Ringier's Nils Körber on ArtificiaI Intelligence, Training the Machine, and Talking about Problems

March 27, 2024
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"What would you do with one million interns?"

The award for the best question at the PropTech and Portal Watch conference in Bangkok went to Nils Körber who posed a fascinating (if surreal) question to the audience during his keynote presentation about Ringier's journey to the AI-powered marketplace.

Nils is the Managing Director of Ringier South Africa, a software development hub providing tech solutions for many well-known classifieds platforms and property portals around the world including Imobiliare in Romania, BuyRentKenya and Reality in Slovakia.

I wanted to understand more of the motivations behind Nils' presentation, fight vs flight in the face of emerging technologies, the industry's seeming unwillingness to discuss its problems, and preparing for the next generation of workers, so I asked him...


Nils, give us a quick outline of your keynote presentation in Bangkok.

I called it our journey to the AI-powered marketplace.

[At Ringer] We are asking ourselves what we as a marketplace software provider can do with artificial intelligence, just like everybody else. We've done machine learning, recommendation, and personalization, which is a good start. But where do we go next?

We need to find a strategy.

I see that in three layers. The first is 'how can we improve the efficiency and performance of our own employees?' Not only software engineers, but also the employees across our marketplace businesses. In other words, engineering, sales, marketing, customer care and HR—how can we with AI support them to do a better job?

The next layer is the back end. So from a platform point of view, how can we enable engineers to build better AI-driven software? What is needed for that?

And then the last layer is more the consumer-facing part.

By dividing the strategic and tactical uses of AI into three digestible parts has made it much easier for us to parse this topic without getting overwhelmed, and my talk was about sharing these insights.

Below: Nils Körber on stage at PropTech & Portal Watch Bangkok 2024



If I operate a marketplace and want to start using AI, where should I look first: the back end or the front end?

The back end, for sure. Why? Because we all love to text. Let me explain.

How do we use our laptops? How do we use our phones? How do we interact with apps? We type, right?

Texting is ingrained in us. and it is fairly difficult to change this innate behaviour in one day. This will take some time. We should focus our efforts on building your product for internal use rather than on bells and whistles that our users aren't used to yet.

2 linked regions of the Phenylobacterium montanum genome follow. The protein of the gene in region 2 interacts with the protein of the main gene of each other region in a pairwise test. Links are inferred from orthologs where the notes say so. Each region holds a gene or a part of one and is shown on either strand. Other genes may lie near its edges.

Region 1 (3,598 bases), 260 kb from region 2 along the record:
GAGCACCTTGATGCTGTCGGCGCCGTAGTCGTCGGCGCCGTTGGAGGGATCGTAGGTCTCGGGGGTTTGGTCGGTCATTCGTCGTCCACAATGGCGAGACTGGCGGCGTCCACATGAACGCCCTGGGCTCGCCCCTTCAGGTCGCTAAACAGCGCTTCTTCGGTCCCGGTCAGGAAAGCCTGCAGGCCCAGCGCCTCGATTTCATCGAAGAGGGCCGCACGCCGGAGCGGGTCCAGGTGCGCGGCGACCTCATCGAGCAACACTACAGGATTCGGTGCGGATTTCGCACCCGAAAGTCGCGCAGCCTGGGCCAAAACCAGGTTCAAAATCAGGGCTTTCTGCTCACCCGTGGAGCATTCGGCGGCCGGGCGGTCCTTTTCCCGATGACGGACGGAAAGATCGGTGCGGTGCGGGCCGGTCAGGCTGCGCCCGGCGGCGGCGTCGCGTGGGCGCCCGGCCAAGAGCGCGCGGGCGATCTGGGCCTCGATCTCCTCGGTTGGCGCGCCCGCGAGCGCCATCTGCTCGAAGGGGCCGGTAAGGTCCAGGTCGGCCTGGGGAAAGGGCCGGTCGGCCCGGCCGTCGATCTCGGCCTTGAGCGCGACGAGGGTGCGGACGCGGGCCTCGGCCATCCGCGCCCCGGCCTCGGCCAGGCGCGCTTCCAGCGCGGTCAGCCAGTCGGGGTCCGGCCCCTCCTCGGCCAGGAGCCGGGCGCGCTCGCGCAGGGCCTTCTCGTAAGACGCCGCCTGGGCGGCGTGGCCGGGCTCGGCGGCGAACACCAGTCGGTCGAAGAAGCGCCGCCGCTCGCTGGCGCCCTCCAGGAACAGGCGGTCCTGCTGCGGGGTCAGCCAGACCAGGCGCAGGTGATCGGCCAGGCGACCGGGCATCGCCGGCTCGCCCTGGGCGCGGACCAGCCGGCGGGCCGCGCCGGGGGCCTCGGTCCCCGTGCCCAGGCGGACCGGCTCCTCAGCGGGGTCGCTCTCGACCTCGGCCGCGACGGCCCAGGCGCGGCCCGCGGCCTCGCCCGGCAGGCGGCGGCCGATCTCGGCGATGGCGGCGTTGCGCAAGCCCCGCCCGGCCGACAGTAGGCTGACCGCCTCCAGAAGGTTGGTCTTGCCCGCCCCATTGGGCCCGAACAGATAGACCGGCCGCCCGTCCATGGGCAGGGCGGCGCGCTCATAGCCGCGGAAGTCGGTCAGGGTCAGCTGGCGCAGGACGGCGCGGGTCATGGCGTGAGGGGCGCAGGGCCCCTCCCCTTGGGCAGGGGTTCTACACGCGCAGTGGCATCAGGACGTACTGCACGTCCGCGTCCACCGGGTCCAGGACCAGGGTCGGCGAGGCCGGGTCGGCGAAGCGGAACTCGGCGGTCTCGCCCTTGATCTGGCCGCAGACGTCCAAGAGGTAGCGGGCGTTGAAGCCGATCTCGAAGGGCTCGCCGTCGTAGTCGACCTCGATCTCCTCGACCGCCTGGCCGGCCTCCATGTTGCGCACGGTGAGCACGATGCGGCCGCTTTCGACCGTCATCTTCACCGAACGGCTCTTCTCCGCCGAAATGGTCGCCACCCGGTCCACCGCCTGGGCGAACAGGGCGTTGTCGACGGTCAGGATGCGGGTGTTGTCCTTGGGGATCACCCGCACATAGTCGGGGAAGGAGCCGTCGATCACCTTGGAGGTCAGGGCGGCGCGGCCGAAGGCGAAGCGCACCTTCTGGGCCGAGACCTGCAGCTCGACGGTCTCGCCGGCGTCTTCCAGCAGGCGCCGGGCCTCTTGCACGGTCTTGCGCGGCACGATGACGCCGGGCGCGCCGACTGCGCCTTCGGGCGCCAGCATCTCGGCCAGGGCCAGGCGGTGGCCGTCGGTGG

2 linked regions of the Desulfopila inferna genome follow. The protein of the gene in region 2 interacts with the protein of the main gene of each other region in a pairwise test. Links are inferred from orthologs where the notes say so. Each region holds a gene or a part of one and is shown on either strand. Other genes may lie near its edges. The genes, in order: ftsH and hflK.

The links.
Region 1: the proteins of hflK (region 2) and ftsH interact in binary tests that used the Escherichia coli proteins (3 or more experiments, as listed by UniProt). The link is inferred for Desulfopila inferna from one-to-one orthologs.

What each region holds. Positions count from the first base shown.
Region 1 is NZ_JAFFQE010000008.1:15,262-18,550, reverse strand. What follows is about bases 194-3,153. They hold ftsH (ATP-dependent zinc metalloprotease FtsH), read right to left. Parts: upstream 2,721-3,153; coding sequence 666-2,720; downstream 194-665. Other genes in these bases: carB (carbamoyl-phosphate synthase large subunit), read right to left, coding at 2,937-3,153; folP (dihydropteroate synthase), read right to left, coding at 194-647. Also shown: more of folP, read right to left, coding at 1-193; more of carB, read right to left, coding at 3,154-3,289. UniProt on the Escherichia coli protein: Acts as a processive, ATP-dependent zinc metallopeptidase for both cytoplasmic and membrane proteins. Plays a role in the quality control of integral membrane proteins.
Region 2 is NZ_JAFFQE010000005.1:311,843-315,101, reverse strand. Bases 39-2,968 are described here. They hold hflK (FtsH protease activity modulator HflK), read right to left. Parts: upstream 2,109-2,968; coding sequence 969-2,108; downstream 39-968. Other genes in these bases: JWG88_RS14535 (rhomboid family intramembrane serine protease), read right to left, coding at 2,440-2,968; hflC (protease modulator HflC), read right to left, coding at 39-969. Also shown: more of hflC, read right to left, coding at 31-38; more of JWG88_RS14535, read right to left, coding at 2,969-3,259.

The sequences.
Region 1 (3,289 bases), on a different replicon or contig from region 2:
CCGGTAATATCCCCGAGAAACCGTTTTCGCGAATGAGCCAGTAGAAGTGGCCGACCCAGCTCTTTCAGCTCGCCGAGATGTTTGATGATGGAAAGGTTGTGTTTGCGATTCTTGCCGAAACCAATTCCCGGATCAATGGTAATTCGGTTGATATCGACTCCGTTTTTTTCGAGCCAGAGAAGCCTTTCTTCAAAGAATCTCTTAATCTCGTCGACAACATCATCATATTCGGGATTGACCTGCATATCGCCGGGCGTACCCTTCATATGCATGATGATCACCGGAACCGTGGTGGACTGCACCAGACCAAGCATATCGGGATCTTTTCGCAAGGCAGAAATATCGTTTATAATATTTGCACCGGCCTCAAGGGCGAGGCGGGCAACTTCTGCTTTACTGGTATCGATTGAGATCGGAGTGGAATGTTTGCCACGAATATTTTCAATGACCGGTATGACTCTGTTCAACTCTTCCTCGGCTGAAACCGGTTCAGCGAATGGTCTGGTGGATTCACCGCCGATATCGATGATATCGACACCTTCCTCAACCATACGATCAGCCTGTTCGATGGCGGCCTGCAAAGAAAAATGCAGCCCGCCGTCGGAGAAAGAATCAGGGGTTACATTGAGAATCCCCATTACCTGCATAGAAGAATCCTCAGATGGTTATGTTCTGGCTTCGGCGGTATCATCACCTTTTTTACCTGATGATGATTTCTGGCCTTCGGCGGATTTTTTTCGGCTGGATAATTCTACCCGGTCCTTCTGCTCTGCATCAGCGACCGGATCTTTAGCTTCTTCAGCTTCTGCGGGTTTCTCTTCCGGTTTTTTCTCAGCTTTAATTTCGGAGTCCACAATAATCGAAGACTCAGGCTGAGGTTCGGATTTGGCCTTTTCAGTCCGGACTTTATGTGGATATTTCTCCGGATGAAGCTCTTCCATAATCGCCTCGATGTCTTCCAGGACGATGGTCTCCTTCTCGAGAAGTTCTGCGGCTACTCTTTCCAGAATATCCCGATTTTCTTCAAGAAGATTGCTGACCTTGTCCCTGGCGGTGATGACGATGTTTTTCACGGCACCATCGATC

A user behaviour shift needs to happen before we can revolutionise the front-end experience for consumers. We are not there yet so it is better to make incremental improvements in the back-end for now.


Are you predicting an evolution from text to image or video? Where is the search experience headed?

Yes, this is a good question.

It's pretty easy to fall into the hype of Apple Vision Pro, AR, and the like. I believe it will take some time until that tech is really there for us.

But I think LLMs (large language models) will fundamentally change how we interact with the machine.

I also think voice is going to be reborn. Siri and Alexa almost messed it up.

Why did they mess it up? Because they have always been able to process what you say pretty well, but at the time when they were released—without LLMs that didn't exist—Alexa and Siri couldn't give you a satisfying answer.

It was a one-way conversation that limited the usefulness of the early Siri/Alexa product experience.

In the recent past, for me to use my voice to trigger a search in the marketplace hasn't made sense. If I use my voice, I want that voice experience to be rich, not just replicating what you can type. We must overcome this hurdle before we can truly extract value from a voice search.


What skills have I inherited thanks to AI?

It is difficult to comprehend, but with AI you have inherited all human knowledge—and a workforce to match.

This was always the case with Google but in the past, you had to process it yourself. But now the machine is writing for you, generating for you what you want to know about human knowledge.

This means we can now parse market-related data and formulate a strategy out of that, just by asking the question.

This is where human interference is needed. When it comes to strategic stuff, the machine can't do that yet, but collaboratively that potential is there.

As a businessman, today you have infinitely more support. You no longer only have your normal teams available. And you know, like, managers of sales and marketing will report back to you and you can give them commands. Suddenly you have of these resources available across the board, and they can work for you.


Your presentation asked, 'What would you do with one million interns?'